Browsing by Subject "TEMPERATE BOG"

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  • Korrensalo, Aino; Kettunen, Laura; Laiho, Raija; Alekseychik, Pavel; Vesala, Timo; Mammarella, Ivan; Tuittila, Eeva-Stiina (2018)
    Question: Peatlands are globally important for carbon storage due to the imbalance between plant biomass production and decomposition. Distribution of both live standing biomass (BM, dry mass g/m(2)) and biomass production (BMP, dry mass gm(-2) growing season(-1)) are known to be dependent on the water table (WT). However, the relations of BM and BMP to WT variation are poorly known. Here we investigated, how the above- and below-ground BM and BMP of three different plant functional types (PFTs), dwarf shrubs, sedges and Sphagnum mosses, relate to natural WT variation within an ombrotrophic boreal bog. In addition, we estimated ecosystem-level BMP and compared that with ecosystem net primary production (NPP) derived from eddy covariance (EC) measurements. Location: Siikaneva bog, Ruovesi, Finland. Methods: We quantified above- and below-ground BM and BMP of PFTs along the WT gradient, divided into six plant community types. Plant community scale BM and BMP were up-scaled to the ecosystem level. NPP was derived from EC measurements using a literature-based ratio of heterotrophic respiration to total ecosystem respiration. Results: BM varied from 211 to 979 g/m(2) among the plant community types, decreasing gradually from dry to wet community types. In contrast, BMP was similar between plant community types (162-216 g/m(2)), except on nearly vegetation-free bare peat surfaces where it was low (38 g/m(2)). Vascular plant BM turnover rate (BMP:BM, per year) varied from 0.14 to 0.30 among the plant community types, being highest in sedge-dominated hollows. On average 56% of the vascular BM was produced below ground. Mosses, when present, produced on average 31% of the total BM, ranging from 16% to 53% depending on community type. EC-derived NPP was higher than measured BMP due to underestimation of certain components. Conclusions: We found that the diversity of PFTs decreases the spatial variability in productivity of a boreal bog ecosystem. The observed even distribution of BMP resulted from different WT optima and BMP:BM of dwarf shrubs, sedges and Sphagnum species. These differences in biomass turnover rate and species responses to environmental conditions may provide a resilience mechanism for bog ecosystems in changing conditions.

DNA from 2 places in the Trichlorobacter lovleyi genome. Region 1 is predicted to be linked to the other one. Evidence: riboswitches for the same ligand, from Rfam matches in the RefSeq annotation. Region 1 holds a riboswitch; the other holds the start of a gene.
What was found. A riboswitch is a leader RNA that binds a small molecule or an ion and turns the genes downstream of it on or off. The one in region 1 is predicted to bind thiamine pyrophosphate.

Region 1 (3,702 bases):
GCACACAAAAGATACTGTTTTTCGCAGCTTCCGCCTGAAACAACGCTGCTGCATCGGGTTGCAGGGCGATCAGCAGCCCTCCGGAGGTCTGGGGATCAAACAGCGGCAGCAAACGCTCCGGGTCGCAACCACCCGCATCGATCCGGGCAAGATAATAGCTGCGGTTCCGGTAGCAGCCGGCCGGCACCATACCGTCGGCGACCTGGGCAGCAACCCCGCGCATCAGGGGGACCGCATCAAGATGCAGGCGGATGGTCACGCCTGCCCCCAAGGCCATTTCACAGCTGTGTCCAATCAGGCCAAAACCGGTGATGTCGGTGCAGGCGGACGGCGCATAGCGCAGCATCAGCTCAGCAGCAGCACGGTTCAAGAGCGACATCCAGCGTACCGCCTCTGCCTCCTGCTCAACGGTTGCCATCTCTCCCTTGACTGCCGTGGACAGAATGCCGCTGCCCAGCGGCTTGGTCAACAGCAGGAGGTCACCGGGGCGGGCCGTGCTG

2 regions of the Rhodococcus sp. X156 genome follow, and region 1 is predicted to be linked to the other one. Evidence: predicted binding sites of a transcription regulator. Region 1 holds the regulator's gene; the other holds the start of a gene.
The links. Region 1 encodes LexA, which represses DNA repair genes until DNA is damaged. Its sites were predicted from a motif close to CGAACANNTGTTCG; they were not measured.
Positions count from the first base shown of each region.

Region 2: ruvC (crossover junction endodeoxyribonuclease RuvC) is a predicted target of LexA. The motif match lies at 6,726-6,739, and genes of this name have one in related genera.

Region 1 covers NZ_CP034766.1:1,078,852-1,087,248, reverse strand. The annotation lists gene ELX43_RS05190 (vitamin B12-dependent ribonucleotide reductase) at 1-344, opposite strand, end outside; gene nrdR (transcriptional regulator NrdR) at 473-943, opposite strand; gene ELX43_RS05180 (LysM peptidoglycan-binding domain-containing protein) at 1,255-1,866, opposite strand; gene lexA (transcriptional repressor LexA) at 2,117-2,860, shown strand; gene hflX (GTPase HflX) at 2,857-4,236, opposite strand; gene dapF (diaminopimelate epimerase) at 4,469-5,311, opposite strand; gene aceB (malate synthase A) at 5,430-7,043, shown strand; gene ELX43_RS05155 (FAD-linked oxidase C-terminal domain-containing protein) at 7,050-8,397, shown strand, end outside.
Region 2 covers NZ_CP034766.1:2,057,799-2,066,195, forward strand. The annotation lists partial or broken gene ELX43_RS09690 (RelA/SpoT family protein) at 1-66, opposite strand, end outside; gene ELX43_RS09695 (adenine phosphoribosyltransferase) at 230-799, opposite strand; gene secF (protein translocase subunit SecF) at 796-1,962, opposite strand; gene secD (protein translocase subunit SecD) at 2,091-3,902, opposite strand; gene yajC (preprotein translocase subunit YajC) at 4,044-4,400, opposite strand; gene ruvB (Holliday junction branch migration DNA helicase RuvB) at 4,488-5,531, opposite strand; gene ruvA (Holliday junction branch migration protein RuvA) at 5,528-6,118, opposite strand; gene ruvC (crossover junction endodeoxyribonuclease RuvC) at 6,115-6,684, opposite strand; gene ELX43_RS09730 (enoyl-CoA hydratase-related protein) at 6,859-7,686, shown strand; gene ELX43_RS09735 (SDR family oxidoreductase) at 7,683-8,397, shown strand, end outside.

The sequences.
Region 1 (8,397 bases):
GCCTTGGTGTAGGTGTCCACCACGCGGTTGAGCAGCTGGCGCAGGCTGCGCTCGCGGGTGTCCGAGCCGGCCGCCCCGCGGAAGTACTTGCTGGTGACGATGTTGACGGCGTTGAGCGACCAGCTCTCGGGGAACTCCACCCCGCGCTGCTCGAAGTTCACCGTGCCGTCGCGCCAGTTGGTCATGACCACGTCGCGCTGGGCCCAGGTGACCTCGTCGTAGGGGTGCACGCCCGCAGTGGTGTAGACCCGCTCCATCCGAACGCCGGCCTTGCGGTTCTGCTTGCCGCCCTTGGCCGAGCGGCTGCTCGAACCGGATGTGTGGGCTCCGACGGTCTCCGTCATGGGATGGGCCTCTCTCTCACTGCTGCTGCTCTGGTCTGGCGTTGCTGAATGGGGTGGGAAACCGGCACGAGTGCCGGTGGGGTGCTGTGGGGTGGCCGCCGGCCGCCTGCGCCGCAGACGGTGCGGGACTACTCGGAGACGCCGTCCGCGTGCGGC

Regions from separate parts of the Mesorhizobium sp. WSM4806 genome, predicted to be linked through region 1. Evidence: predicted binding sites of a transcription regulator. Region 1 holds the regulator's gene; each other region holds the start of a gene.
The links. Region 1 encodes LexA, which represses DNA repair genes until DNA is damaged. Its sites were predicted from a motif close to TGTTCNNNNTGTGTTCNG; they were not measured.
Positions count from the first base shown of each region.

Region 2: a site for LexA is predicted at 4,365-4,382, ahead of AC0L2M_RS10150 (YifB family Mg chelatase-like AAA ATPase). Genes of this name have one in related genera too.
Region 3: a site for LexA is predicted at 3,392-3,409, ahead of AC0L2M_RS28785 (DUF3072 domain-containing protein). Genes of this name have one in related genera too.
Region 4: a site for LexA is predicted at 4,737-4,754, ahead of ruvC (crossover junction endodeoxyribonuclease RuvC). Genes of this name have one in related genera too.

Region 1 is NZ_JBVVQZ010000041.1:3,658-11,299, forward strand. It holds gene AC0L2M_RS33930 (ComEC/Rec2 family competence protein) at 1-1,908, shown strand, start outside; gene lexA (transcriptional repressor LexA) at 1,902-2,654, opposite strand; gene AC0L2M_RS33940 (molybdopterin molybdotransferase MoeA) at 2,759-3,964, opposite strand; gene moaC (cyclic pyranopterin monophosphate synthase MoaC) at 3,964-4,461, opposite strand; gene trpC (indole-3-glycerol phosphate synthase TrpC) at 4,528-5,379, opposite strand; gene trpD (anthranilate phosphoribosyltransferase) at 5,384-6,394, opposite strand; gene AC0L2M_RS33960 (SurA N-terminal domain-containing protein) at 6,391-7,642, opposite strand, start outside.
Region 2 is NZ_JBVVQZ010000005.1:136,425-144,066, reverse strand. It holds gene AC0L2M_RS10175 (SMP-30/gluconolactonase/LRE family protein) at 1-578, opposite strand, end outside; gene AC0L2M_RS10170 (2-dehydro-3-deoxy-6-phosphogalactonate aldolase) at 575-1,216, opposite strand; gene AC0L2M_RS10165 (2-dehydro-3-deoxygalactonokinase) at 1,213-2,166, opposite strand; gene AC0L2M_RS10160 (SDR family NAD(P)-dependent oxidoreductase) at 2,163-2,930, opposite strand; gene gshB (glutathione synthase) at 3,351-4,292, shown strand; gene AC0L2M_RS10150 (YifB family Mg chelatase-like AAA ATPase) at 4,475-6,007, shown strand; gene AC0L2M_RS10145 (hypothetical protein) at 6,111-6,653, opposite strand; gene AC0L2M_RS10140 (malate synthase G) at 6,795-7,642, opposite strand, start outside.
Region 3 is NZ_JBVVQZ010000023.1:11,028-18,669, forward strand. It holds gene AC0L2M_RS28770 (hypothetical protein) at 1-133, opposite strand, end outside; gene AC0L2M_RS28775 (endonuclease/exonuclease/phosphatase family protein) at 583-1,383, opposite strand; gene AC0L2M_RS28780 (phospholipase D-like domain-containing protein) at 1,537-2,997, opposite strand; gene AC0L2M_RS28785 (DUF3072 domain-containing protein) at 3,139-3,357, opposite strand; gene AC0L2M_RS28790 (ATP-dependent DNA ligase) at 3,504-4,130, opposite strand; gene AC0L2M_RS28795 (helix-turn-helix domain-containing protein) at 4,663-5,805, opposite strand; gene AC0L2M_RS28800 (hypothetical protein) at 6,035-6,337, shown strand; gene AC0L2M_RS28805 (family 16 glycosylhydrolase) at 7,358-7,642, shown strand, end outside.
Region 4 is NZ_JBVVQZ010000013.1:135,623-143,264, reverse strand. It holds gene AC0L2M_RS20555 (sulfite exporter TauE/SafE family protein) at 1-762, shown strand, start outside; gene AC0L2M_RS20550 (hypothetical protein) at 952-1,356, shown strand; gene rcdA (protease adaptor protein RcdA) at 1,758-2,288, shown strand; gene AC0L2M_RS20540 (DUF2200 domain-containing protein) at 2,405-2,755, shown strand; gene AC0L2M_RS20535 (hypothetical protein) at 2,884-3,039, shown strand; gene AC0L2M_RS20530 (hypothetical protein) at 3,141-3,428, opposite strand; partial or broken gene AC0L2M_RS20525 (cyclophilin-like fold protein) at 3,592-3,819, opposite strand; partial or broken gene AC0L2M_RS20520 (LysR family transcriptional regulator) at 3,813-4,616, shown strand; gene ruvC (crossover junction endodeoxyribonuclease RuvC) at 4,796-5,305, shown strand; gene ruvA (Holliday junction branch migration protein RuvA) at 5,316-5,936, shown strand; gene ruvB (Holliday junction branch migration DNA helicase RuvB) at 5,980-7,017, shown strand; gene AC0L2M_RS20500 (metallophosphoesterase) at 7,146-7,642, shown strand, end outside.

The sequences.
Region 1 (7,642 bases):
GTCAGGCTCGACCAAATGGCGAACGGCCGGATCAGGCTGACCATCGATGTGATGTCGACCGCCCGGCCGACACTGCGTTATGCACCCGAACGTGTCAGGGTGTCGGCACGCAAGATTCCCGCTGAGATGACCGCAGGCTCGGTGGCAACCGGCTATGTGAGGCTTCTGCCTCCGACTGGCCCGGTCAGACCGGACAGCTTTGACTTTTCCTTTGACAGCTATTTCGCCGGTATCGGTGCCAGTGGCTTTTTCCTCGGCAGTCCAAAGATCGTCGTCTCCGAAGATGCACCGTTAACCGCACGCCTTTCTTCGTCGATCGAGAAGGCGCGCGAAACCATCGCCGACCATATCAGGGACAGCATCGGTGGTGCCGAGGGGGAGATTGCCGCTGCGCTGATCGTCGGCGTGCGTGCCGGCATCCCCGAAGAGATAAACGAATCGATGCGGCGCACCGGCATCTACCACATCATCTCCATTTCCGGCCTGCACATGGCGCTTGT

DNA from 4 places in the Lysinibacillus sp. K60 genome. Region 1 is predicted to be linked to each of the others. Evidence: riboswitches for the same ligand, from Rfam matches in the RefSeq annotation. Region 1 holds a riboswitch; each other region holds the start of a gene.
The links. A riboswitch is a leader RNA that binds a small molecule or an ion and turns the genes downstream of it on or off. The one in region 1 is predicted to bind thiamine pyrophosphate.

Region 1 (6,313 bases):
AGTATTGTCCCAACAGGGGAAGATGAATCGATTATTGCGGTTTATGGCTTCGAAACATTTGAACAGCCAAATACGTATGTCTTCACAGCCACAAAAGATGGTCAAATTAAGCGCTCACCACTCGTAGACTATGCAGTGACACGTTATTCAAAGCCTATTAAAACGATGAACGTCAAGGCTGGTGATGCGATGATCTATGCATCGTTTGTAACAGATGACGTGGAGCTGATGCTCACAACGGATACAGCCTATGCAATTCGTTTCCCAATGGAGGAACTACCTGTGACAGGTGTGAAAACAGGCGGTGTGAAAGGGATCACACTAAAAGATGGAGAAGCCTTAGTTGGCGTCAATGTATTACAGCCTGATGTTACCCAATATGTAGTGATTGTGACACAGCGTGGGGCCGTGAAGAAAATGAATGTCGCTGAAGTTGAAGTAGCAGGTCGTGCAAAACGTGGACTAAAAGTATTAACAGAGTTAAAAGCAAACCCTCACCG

• Alekseychik, Pavel; Mammarella, Ivan; Karpov, Dmitry; Dengel, Sigrid; Terentieva, Irina; Sabrekov, Alexander; Glagolev, Mikhail; Lapshina, Elena (2017)
    Very few studies of ecosystem-atmosphere exchange involving eddy covariance data have been conducted in Siberia, with none in the western Siberian middle taiga. This work provides the first estimates of carbon dioxide (CO2) and energy budgets in a typical bog of the western Siberian middle taiga based on May-August measurements in 2015. The footprint of measured fluxes consisted of a homogeneous mixture of tree-covered ridges and hollows with the vegetation represented by typical sedges and shrubs. Generally, the surface exchange rates resembled those of pinecovered bogs elsewhere. The surface energy balance closure approached 100 %. Net CO2 uptake was comparatively high, summing up to CO2 gCm(-2) for the four measurement months, while the Bowen ratio was seasonally stable at 28 %. The ecosystem turned into a net CO2 source during several front passage events in June and July. The periods of heavy rain helped keep the water table at a sustainably high level, preventing a usual drawdown in summer. However, because of the cloudy and rainy weather, the observed fluxes might rather represent the special weather conditions of 2015 than their typical magnitudes.